Software written in the early 1990's by Richard Gillman. In its heyday
, nearly every successful multiline BBS was run on this software owing to the fact that it was fast, and ran on more inexpensive hardware than some of the other multiline boards out there. Compared to some of the other BBS systems, like WWIV
, or Wildcat
, DLX was incredibly simple. File transfers were limited to using either XModem
, or YModem
, for multiuser games, were nonexistant. What made the program stand out, however, were the multiuser
DLX had chat functions which, in many ways, surpassed many of the Internet based chat systems, such as IRC. The sysop could create up to 32767 chat rooms, and theme each room to a specific style. The most common feature on DLX boards was a Trivia room, in which a few times a week, a designated person would hold a trivia game, usually for nothing more than personal satisfaction and the chance to show off all of the useless knowledge one has acquired. Other features DLX boards occasionally had were "dark" rooms, in which persons could speak anonymously, age-restricted rooms, gender restricted rooms, or many more.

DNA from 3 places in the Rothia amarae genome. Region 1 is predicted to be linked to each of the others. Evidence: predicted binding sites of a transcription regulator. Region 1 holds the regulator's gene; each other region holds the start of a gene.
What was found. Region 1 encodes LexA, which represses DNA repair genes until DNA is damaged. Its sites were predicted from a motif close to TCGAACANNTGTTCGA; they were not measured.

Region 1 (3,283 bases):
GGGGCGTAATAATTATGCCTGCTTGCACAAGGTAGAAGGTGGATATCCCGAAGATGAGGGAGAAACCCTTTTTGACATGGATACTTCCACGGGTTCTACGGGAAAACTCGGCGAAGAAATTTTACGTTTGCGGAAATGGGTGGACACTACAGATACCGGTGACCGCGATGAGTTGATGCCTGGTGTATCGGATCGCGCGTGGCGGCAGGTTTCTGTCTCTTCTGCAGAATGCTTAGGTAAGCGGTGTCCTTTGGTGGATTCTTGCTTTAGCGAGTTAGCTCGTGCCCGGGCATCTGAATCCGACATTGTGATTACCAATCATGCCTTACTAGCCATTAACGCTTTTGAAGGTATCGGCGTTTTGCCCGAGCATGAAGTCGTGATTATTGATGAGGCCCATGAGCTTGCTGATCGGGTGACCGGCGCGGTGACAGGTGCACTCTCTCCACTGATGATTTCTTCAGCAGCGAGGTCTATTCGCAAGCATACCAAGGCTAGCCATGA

Version 7.0 was released in early 1994, and marked the end of DLX. The author had grown tired of the work, and released the entire work, including source code, into the public domain. Newer multiline BBS software had been released, such as Renegade, and Major BBS, plus the older single line software, such as the aforementioned WWIV and Wildcat, had been modified to run under multi-tasking environments, such as Desqview, to gain most of the multi-user advantages DLX had. As a result, the BBS software which was originally designed to run multiple nodes comfortably on an XT with as little as 1MB of RAM was beginning to show its age.
After the final release of DLX, most systems runnning the software either migrated to other systems, but a few kept running the old software. These systems became fewer and fewer as more and more sysops grew tired of the hobby of hosting a BBS, and more and more people began using the internet, leaving BBSs to be just a memory.